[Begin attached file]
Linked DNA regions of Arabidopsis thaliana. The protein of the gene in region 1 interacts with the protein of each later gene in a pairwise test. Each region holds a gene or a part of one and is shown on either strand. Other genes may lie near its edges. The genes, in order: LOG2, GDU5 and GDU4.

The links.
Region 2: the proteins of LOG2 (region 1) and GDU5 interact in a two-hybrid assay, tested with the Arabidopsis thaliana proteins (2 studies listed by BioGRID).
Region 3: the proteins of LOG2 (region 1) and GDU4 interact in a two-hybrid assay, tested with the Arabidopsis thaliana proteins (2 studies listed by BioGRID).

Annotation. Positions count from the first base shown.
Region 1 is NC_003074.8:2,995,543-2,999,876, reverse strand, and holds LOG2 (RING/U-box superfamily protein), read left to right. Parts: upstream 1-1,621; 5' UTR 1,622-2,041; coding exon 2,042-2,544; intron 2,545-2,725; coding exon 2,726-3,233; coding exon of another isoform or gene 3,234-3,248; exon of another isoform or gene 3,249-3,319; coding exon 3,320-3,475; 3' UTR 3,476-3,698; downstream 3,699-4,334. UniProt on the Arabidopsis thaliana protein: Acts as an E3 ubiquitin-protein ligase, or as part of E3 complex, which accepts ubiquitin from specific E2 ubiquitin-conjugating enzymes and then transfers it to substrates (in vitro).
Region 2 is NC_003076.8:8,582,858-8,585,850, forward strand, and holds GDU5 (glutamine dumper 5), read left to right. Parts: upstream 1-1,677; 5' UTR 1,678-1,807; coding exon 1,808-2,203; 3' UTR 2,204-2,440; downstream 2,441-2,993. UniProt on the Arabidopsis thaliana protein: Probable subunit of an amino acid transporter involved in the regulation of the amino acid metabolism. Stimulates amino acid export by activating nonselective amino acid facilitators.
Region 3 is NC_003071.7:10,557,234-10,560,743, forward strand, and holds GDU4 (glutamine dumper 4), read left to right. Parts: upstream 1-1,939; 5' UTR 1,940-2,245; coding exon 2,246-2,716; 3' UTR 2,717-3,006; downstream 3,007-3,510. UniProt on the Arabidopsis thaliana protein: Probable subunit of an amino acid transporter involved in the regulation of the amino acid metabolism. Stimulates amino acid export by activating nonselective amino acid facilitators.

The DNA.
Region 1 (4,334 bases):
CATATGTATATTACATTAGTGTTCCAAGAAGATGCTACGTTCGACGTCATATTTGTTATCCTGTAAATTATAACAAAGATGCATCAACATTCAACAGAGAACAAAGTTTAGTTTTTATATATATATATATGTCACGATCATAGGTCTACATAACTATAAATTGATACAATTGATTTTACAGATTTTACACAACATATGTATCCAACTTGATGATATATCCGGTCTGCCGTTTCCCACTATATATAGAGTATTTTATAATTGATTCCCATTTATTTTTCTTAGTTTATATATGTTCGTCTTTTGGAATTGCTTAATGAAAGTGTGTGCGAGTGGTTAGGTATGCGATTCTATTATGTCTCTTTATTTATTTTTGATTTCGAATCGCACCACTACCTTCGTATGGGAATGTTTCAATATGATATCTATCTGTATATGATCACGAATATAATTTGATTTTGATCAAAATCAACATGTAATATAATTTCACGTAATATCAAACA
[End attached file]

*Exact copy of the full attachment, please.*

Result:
Linked DNA regions of Arabidopsis thaliana. The protein of the gene in region 1 interacts with the protein of each later gene in a pairwise test. Each region holds a gene or a part of one and is shown on either strand. Other genes may lie near its edges. The genes, in order: LOG2, GDU5 and GDU4.

The links.
Region 2: the proteins of LOG2 (region 1) and GDU5 interact in a two-hybrid assay, tested with the Arabidopsis thaliana proteins (2 studies listed by BioGRID).
Region 3: the proteins of LOG2 (region 1) and GDU4 interact in a two-hybrid assay, tested with the Arabidopsis thaliana proteins (2 studies listed by BioGRID).

Annotation. Positions count from the first base shown.
Region 1 is NC_003074.8:2,995,543-2,999,876, reverse strand, and holds LOG2 (RING/U-box superfamily protein), read left to right. Parts: upstream 1-1,621; 5' UTR 1,622-2,041; coding exon 2,042-2,544; intron 2,545-2,725; coding exon 2,726-3,233; coding exon of another isoform or gene 3,234-3,248; exon of another isoform or gene 3,249-3,319; coding exon 3,320-3,475; 3' UTR 3,476-3,698; downstream 3,699-4,334. UniProt on the Arabidopsis thaliana protein: Acts as an E3 ubiquitin-protein ligase, or as part of E3 complex, which accepts ubiquitin from specific E2 ubiquitin-conjugating enzymes and then transfers it to substrates (in vitro).
Region 2 is NC_003076.8:8,582,858-8,585,850, forward strand, and holds GDU5 (glutamine dumper 5), read left to right. Parts: upstream 1-1,677; 5' UTR 1,678-1,807; coding exon 1,808-2,203; 3' UTR 2,204-2,440; downstream 2,441-2,993. UniProt on the Arabidopsis thaliana protein: Probable subunit of an amino acid transporter involved in the regulation of the amino acid metabolism. Stimulates amino acid export by activating nonselective amino acid facilitators.
Region 3 is NC_003071.7:10,557,234-10,560,743, forward strand, and holds GDU4 (glutamine dumper 4), read left to right. Parts: upstream 1-1,939; 5' UTR 1,940-2,245; coding exon 2,246-2,716; 3' UTR 2,717-3,006; downstream 3,007-3,510. UniProt on the Arabidopsis thaliana protein: Probable subunit of an amino acid transporter involved in the regulation of the amino acid metabolism. Stimulates amino acid export by activating nonselective amino acid facilitators.

The DNA.
Region 1 (4,334 bases):
CATATGTATATTACATTAGTGTTCCAAGAAGATGCTACGTTCGACGTCATATTTGTTATCCTGTAAATTATAACAAAGATGCATCAACATTCAACAGAGAACAAAGTTTAGTTTTTATATATATATATATGTCACGATCATAGGTCTACATAACTATAAATTGATACAATTGATTTTACAGATTTTACACAACATATGTATCCAACTTGATGATATATCCGGTCTGCCGTTTCCCACTATATATAGAGTATTTTATAATTGATTCCCATTTATTTTTCTTAGTTTATATATGTTCGTCTTTTGGAATTGCTTAATGAAAGTGTGTGCGAGTGGTTAGGTATGCGATTCTATTATGTCTCTTTATTTATTTTTGATTTCGAATCGCACCACTACCTTCGTATGGGAATGTTTCAATATGATATCTATCTGTATATGATCACGAATATAATTTGATTTTGATCAAAATCAACATGTAATATAATTTCACGTAATATCAAACA